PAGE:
It’s Another Novocaine Saturday #1
I’ve missed being here a great deal and I’m glad to be back. I was ready to resume last week but something happened and I had to postpone. I am good, but the devil wants to stop me from writing. I’ve had a wrist injury for sometime now and just two days ago, I discovered my other arm was swelling above the elbow. Please pray for me that this mumu satan will leave me the heck alone.
Now, concerning The Fourth Finger, I didn’t tell you guys I will be returning with it this June. Hian! I was surprised at seeing your messages, I had to go back and check the posts in which I mentioned when I would have the book ready. And I didn’t say I will make it blog posts either. I only mentioned that I would return with It’s Another Saturday and Novocaine Knights. So, I don’t know where you people got your info from o. Please feel free to quote me and I’ll apologize. Lol.
But the book comes out next month, so stay tuned.
For this one, I didn’t want to call it It’s Another Novocaine Saturday but seems like the name fits, so let it be so.
Lastly, if you haven’t been receiving newsletters, it’s because I disabled the plugin. I have over eight hundred subscriptions in the Mailpoet service alone and yet the click rate is about 10%, meaning people don’t open the emails. And what’s sad is that some people will unsubscribe and they’ll click on the option that I’m spamming their emails when they registered on their own. Hence, my account was flagged and I was told to go pro and start paying. But why pay when the response rate is low? I had to shut it down. My apologies.
It’s another Saturday…and we are the proud parents of Jiney Fumnanya Onuora. She comes to us on a cold night, exactly a week before she is due. I drive home from work after long hours of doing nothing in my office, battling with the cold that seeps into my bones like a bachelor who has been lacking the warmth of the finer sex for a long time. I stop on the way to buy roasted corn mostly because I am hungry but also, I need the heat. I had discovered a long time ago from numerous visits to movie theaters that chewing when cold keeps one warm.
I let down my window and my mouth waters at the sight of roasting cobs of corn. A man is selling them. A regular customer who grumbles about life a lot. All I ask him is how things are going with business and he launches into this long talk of how much the sack of corn he bought cost him.
“Eight thousand naira!” he exclaims, fanning the flame beneath his merchandise with a plastic fan. “And yet they gave me unripe maize!”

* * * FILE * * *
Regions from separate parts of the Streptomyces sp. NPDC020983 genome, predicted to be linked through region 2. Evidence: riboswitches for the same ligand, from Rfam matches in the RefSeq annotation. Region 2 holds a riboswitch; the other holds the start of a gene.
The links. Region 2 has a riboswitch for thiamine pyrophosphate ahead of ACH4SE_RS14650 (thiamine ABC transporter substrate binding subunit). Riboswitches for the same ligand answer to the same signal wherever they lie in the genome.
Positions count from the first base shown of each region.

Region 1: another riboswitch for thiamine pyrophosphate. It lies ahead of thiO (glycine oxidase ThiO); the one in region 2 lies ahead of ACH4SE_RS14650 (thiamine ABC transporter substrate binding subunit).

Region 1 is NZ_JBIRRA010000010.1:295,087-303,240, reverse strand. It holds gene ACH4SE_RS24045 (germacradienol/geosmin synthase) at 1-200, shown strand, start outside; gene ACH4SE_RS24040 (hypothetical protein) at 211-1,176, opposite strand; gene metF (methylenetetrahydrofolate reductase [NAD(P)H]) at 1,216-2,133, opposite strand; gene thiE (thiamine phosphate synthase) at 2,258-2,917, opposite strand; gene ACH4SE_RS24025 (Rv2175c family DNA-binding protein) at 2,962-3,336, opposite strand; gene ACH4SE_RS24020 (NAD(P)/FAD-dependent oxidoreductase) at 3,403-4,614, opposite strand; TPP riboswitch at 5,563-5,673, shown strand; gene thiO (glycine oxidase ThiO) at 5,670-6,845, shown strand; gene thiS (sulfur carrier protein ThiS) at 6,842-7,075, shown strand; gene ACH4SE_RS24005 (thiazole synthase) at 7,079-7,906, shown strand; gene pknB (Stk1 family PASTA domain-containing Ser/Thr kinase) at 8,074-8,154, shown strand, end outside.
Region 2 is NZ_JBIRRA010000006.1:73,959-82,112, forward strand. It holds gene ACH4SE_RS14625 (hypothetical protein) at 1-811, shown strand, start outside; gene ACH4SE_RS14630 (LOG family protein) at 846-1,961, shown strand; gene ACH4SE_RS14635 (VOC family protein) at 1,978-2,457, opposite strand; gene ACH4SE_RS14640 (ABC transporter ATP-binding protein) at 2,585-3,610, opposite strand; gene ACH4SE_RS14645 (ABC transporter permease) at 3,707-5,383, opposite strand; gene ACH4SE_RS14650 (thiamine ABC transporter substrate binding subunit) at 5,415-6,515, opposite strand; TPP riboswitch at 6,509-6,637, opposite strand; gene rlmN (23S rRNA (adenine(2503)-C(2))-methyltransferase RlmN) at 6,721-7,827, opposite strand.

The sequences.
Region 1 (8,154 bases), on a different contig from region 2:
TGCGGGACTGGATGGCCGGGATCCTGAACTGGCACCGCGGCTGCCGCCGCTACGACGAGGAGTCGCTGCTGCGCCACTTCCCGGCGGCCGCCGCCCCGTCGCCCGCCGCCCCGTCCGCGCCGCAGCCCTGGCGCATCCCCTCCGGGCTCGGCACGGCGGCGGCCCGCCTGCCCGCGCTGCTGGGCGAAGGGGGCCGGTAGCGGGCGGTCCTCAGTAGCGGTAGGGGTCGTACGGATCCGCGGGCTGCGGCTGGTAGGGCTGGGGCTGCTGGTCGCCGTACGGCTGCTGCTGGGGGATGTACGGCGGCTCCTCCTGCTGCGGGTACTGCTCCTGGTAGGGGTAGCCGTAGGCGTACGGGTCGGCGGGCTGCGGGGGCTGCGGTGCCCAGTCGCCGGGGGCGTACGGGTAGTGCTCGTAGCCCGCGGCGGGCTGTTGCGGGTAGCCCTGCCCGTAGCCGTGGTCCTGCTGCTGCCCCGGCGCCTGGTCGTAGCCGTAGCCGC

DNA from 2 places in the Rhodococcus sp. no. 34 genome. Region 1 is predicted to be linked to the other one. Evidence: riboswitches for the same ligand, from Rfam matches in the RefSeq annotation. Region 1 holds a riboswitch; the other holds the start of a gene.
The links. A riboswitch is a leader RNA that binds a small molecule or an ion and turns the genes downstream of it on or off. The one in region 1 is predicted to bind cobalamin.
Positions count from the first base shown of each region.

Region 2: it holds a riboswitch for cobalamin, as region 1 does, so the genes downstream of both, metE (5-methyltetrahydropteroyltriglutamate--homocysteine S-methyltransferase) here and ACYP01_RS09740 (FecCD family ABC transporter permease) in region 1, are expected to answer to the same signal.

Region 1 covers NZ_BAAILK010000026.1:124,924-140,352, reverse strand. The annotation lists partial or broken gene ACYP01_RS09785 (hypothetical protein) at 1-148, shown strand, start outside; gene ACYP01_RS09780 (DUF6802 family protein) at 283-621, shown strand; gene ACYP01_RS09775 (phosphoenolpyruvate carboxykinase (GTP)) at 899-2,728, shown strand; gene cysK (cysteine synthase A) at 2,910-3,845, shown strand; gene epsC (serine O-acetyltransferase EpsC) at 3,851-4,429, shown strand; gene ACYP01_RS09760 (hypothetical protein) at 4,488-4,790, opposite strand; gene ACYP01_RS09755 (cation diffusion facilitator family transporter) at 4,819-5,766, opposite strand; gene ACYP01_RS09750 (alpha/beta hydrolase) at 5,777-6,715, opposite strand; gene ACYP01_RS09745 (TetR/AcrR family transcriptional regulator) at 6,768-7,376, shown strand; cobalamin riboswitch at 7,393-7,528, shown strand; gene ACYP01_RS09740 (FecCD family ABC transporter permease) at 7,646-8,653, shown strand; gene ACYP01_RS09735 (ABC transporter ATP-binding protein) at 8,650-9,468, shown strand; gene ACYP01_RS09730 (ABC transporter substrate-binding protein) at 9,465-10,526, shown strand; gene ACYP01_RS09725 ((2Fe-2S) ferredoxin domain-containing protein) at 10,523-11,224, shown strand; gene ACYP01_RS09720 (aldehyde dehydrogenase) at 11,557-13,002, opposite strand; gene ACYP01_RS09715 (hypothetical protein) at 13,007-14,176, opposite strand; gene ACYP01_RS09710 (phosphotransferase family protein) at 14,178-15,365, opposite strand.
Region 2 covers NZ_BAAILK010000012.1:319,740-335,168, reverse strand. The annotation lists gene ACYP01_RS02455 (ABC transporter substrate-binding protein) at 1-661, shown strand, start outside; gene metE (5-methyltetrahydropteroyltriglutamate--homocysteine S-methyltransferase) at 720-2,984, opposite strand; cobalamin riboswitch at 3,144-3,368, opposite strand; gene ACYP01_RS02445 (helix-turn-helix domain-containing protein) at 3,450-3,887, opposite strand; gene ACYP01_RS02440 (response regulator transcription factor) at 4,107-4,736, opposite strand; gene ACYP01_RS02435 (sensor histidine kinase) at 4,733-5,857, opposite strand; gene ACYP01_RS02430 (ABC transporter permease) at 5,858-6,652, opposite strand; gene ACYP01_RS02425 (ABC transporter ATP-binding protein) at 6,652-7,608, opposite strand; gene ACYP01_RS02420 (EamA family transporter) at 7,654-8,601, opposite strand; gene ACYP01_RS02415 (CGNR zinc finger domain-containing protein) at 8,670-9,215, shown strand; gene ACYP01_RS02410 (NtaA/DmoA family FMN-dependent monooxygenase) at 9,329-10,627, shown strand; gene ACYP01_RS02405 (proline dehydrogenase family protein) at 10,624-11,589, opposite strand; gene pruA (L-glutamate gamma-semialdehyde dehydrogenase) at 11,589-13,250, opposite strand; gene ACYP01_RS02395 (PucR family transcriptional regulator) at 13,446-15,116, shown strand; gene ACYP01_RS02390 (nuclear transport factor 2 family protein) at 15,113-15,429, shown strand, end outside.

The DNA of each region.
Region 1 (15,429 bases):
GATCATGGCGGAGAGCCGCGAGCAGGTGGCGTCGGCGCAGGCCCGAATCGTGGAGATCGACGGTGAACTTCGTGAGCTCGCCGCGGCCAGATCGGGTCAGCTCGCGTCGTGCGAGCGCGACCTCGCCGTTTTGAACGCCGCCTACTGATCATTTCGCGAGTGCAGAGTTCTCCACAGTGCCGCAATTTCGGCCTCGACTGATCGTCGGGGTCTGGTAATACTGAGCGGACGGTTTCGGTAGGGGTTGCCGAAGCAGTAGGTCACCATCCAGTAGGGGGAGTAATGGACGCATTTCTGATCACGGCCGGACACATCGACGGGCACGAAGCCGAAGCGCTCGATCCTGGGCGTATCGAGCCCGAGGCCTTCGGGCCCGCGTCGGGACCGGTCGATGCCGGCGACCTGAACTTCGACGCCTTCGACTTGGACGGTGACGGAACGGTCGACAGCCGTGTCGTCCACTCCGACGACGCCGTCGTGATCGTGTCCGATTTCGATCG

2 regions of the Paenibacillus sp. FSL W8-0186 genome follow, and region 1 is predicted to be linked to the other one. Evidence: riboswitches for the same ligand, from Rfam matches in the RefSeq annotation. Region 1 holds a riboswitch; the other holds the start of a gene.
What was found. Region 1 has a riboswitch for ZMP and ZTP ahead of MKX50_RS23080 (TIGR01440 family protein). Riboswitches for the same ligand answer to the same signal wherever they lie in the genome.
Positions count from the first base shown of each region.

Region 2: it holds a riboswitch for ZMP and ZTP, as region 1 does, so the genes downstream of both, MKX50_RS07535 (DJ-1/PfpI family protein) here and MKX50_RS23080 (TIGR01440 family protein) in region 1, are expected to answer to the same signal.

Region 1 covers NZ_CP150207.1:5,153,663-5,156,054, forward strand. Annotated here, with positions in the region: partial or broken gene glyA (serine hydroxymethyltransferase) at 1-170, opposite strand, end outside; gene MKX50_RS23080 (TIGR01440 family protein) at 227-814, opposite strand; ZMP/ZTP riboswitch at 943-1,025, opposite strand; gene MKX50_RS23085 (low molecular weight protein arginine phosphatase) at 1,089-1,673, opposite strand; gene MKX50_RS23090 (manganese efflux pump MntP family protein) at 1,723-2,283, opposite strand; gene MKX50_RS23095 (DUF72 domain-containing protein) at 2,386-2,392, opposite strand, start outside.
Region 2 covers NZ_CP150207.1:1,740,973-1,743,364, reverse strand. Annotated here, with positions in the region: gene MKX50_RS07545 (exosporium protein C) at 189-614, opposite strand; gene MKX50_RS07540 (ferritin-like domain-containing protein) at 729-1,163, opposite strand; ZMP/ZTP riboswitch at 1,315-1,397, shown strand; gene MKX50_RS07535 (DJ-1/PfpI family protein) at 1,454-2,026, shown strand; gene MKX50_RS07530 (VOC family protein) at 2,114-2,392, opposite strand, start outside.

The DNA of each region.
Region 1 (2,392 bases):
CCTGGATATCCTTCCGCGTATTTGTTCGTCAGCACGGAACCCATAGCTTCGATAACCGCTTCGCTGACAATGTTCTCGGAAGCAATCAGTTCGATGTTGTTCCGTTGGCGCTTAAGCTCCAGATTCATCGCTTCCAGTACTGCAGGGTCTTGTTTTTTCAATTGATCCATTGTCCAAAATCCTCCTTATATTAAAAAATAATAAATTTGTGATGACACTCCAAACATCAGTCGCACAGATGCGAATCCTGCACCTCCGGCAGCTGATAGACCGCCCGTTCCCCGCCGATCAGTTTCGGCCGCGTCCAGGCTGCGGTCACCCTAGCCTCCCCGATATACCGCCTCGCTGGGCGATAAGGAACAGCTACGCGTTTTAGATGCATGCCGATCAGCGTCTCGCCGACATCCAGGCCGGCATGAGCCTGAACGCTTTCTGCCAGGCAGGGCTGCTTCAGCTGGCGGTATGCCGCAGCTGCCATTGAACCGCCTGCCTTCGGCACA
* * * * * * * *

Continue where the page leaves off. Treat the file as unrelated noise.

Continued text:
I feel sorry for him but it stops there. I’m not interested in his story. Everybody complains about the economy these days. It’s depressing. I’ve been affected by the crunch as well, having just made a down payment for the present house Honey and I live in, a colorful four-bedroom flat with a large compound, two mango trees and a small lawn in the backyard that threatens to turn into a swamp. Honey and I love it, anyways. Kalu had bought the house from some politician years ago but recently decided to put it up in the market after renovation.
“You should buy it, Jide,” he said to me. “You’re big enough to own your house.”
I had looked at my brother who was the business mogul amongst us and was probably richer than my dad, and asked how much the house cost. He replied with a sinister laugh when he called out the price. Adding ‘only’ to the figure as he said it slowly, knowing well that I could not buy it all at once. Take away the religious side of Kalu and you have a pompous, black ass that always subtly makes his younger brothers feel they’re not worthy to fill his shoes.
Well, in keeping to my own male pride, I tell him I am interested in the house. We haggle over the price and settle for a payment plan that will span over five years. We shake hands. A month later, I drag Honey out of bed early in the morning, blindfold her and bring her to the house. She falls in love instantly, dancing through the rooms with her bulge and filling her head with decor ideas. Over the course of two months, we fix the place and move in just as Honey gets into her ninth month. We don’t mind the quietness of the empty rooms. Our sanctuary is our bedroom and once we’re in it, the world outside ceases to exist.
I buy my corn, two cobs of what I have been told is soft. I ask him to give me ube worth a hundred bucks and the guy packages two miserly things and starts to tell me about how the price has gone up.
“Make it two hundred.”